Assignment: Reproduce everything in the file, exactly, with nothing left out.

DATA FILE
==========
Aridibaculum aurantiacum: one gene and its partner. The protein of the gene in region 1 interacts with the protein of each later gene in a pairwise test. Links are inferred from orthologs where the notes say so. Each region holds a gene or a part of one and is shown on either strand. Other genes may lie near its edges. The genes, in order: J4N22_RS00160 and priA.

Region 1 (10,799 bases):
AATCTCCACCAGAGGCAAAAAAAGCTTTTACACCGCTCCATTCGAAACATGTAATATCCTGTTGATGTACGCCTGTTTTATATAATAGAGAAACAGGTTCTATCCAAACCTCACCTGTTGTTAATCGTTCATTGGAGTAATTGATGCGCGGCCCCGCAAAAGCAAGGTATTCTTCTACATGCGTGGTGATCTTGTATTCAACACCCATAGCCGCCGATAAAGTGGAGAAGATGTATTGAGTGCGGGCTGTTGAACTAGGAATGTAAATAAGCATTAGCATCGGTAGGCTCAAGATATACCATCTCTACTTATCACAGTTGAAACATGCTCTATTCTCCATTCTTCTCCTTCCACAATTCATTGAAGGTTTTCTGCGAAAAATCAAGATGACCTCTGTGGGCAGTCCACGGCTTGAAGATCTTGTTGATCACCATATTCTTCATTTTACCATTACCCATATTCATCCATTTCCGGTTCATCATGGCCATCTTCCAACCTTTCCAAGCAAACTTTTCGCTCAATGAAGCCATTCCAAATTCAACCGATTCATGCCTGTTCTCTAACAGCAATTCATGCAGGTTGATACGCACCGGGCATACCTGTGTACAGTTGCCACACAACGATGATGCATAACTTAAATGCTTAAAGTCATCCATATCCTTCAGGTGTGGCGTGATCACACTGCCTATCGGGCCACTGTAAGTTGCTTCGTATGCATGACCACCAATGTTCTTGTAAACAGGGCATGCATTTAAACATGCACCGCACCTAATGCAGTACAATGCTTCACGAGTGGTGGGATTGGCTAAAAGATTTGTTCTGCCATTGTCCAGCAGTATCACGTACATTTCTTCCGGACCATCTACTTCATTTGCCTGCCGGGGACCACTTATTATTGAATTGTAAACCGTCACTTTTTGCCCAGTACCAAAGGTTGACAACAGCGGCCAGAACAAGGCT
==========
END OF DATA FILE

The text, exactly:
Aridibaculum aurantiacum: one gene and its partner. The protein of the gene in region 1 interacts with the protein of each later gene in a pairwise test. Links are inferred from orthologs where the notes say so. Each region holds a gene or a part of one and is shown on either strand. Other genes may lie near its edges. The genes, in order: J4N22_RS00160 and priA.

Region 1 (10,799 bases):
AATCTCCACCAGAGGCAAAAAAAGCTTTTACACCGCTCCATTCGAAACATGTAATATCCTGTTGATGTACGCCTGTTTTATATAATAGAGAAACAGGTTCTATCCAAACCTCACCTGTTGTTAATCGTTCATTGGAGTAATTGATGCGCGGCCCCGCAAAAGCAAGGTATTCTTCTACATGCGTGGTGATCTTGTATTCAACACCCATAGCCGCCGATAAAGTGGAGAAGATGTATTGAGTGCGGGCTGTTGAACTAGGAATGTAAATAAGCATTAGCATCGGTAGGCTCAAGATATACCATCTCTACTTATCACAGTTGAAACATGCTCTATTCTCCATTCTTCTCCTTCCACAATTCATTGAAGGTTTTCTGCGAAAAATCAAGATGACCTCTGTGGGCAGTCCACGGCTTGAAGATCTTGTTGATCACCATATTCTTCATTTTACCATTACCCATATTCATCCATTTCCGGTTCATCATGGCCATCTTCCAACCTTTCCAAGCAAACTTTTCGCTCAATGAAGCCATTCCAAATTCAACCGATTCATGCCTGTTCTCTAACAGCAATTCATGCAGGTTGATACGCACCGGGCATACCTGTGTACAGTTGCCACACAACGATGATGCATAACTTAAATGCTTAAAGTCATCCATATCCTTCAGGTGTGGCGTGATCACACTGCCTATCGGGCCACTGTAAGTTGCTTCGTATGCATGACCACCAATGTTCTTGTAAACAGGGCATGCATTTAAACATGCACCGCACCTAATGCAGTACAATGCTTCACGAGTGGTGGGATTGGCTAAAAGATTTGTTCTGCCATTGTCCAGCAGTATCACGTACATTTCTTCCGGACCATCTACTTCATTTGCCTGCCGGGGACCACTTATTATTGAATTGTAAACCGTCACTTTTTGCCCAGTACCAAAGGTTGACAACAGCGGCCAGAACAAGGCT